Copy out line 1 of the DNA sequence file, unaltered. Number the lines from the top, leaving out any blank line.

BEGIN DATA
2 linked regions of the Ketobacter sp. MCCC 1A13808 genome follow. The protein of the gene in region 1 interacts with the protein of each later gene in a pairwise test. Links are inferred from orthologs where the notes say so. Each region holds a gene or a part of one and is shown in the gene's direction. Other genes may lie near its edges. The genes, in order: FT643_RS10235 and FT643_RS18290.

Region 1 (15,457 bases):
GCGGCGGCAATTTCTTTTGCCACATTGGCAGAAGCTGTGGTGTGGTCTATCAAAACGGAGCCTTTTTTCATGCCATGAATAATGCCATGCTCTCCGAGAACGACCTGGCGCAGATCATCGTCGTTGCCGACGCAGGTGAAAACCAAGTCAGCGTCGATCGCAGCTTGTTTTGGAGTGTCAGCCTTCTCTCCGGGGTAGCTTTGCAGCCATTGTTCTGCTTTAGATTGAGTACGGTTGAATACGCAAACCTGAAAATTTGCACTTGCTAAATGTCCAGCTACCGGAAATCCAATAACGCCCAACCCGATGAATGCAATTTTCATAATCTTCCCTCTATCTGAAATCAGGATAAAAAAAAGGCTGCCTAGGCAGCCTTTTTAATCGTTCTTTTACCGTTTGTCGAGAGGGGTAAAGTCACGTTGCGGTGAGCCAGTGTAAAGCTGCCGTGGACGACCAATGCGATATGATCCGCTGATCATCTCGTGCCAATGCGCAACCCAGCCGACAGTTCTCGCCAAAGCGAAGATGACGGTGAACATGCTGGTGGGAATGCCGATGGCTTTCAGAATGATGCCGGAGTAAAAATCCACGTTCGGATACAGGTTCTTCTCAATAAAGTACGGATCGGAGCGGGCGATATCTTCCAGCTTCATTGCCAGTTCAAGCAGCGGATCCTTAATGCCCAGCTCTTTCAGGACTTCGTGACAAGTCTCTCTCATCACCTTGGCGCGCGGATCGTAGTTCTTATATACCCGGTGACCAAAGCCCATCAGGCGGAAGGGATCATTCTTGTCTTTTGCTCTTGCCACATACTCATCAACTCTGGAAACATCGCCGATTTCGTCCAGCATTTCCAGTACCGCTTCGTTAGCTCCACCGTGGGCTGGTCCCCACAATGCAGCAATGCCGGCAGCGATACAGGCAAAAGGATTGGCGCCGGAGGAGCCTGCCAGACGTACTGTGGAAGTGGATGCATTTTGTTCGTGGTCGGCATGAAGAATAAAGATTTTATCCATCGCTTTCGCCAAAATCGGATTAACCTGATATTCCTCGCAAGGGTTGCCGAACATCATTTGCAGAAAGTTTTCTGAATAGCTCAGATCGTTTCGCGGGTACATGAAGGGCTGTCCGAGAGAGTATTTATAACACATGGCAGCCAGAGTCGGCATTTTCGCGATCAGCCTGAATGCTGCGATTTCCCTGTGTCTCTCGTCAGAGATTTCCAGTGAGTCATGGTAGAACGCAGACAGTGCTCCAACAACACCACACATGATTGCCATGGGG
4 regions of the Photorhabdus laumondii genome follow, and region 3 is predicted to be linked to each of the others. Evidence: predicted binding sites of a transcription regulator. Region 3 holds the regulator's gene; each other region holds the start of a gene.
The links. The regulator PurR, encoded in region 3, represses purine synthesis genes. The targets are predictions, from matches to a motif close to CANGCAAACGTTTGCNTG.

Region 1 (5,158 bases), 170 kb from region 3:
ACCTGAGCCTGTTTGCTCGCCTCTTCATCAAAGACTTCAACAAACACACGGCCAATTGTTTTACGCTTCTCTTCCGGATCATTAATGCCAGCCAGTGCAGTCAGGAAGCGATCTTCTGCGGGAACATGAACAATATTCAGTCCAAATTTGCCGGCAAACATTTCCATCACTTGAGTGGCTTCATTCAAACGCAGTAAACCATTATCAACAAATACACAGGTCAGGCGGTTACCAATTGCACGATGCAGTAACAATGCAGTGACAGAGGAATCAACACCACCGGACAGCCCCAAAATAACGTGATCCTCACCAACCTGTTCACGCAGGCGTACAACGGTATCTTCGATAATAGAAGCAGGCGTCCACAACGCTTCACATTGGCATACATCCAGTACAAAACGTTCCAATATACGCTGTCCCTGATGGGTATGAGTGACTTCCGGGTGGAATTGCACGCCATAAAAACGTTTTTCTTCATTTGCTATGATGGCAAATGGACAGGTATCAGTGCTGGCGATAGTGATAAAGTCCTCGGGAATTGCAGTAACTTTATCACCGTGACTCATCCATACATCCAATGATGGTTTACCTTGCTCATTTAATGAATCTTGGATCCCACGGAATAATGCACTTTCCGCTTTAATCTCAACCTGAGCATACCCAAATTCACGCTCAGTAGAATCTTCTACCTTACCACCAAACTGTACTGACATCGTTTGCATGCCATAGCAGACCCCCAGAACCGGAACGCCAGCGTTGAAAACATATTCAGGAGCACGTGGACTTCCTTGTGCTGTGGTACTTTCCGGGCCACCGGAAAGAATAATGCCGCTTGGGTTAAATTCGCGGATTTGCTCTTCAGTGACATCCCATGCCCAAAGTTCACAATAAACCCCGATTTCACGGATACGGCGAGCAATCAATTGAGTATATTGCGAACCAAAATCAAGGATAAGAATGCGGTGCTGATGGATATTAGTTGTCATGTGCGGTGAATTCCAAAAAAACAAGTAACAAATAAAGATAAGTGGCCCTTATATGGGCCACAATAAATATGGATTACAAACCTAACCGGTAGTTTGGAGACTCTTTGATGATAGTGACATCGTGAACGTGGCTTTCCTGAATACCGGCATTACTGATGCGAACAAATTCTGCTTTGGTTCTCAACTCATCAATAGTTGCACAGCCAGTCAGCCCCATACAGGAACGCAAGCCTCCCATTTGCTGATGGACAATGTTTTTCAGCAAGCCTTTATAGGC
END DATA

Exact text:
2 linked regions of the Ketobacter sp. MCCC 1A13808 genome follow. The protein of the gene in region 1 interacts with the protein of each later gene in a pairwise test. Links are inferred from orthologs where the notes say so. Each region holds a gene or a part of one and is shown in the gene's direction. Other genes may lie near its edges. The genes, in order: FT643_RS10235 and FT643_RS18290.